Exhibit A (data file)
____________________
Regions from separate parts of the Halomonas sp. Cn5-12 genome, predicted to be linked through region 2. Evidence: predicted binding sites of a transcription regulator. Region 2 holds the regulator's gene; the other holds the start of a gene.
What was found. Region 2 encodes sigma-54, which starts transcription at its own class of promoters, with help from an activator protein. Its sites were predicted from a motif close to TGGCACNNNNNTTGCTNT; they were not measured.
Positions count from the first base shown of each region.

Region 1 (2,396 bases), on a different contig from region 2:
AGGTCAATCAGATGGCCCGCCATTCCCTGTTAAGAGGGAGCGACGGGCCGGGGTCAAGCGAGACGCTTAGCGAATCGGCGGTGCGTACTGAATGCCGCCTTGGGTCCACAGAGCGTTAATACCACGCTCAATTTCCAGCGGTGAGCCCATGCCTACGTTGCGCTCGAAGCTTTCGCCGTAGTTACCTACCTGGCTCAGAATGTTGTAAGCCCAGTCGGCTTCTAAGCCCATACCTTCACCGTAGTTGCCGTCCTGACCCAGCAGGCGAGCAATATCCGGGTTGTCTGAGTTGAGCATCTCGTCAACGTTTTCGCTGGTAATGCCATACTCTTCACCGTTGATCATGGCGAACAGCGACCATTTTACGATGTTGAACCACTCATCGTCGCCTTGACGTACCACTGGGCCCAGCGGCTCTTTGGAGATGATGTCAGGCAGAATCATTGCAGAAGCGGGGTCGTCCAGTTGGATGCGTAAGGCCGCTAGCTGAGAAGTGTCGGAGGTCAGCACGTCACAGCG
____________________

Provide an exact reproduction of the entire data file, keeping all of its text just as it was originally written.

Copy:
Regions from separate parts of the Halomonas sp. Cn5-12 genome, predicted to be linked through region 2. Evidence: predicted binding sites of a transcription regulator. Region 2 holds the regulator's gene; the other holds the start of a gene.
What was found. Region 2 encodes sigma-54, which starts transcription at its own class of promoters, with help from an activator protein. Its sites were predicted from a motif close to TGGCACNNNNNTTGCTNT; they were not measured.
Positions count from the first base shown of each region.

Region 1 (2,396 bases), on a different contig from region 2:
AGGTCAATCAGATGGCCCGCCATTCCCTGTTAAGAGGGAGCGACGGGCCGGGGTCAAGCGAGACGCTTAGCGAATCGGCGGTGCGTACTGAATGCCGCCTTGGGTCCACAGAGCGTTAATACCACGCTCAATTTCCAGCGGTGAGCCCATGCCTACGTTGCGCTCGAAGCTTTCGCCGTAGTTACCTACCTGGCTCAGAATGTTGTAAGCCCAGTCGGCTTCTAAGCCCATACCTTCACCGTAGTTGCCGTCCTGACCCAGCAGGCGAGCAATATCCGGGTTGTCTGAGTTGAGCATCTCGTCAACGTTTTCGCTGGTAATGCCATACTCTTCACCGTTGATCATGGCGAACAGCGACCATTTTACGATGTTGAACCACTCATCGTCGCCTTGACGTACCACTGGGCCCAGCGGCTCTTTGGAGATGATGTCAGGCAGAATCATTGCAGAAGCGGGGTCGTCCAGTTGGATGCGTAAGGCCGCTAGCTGAGAAGTGTCGGAGGTCAGCACGTCACAGCG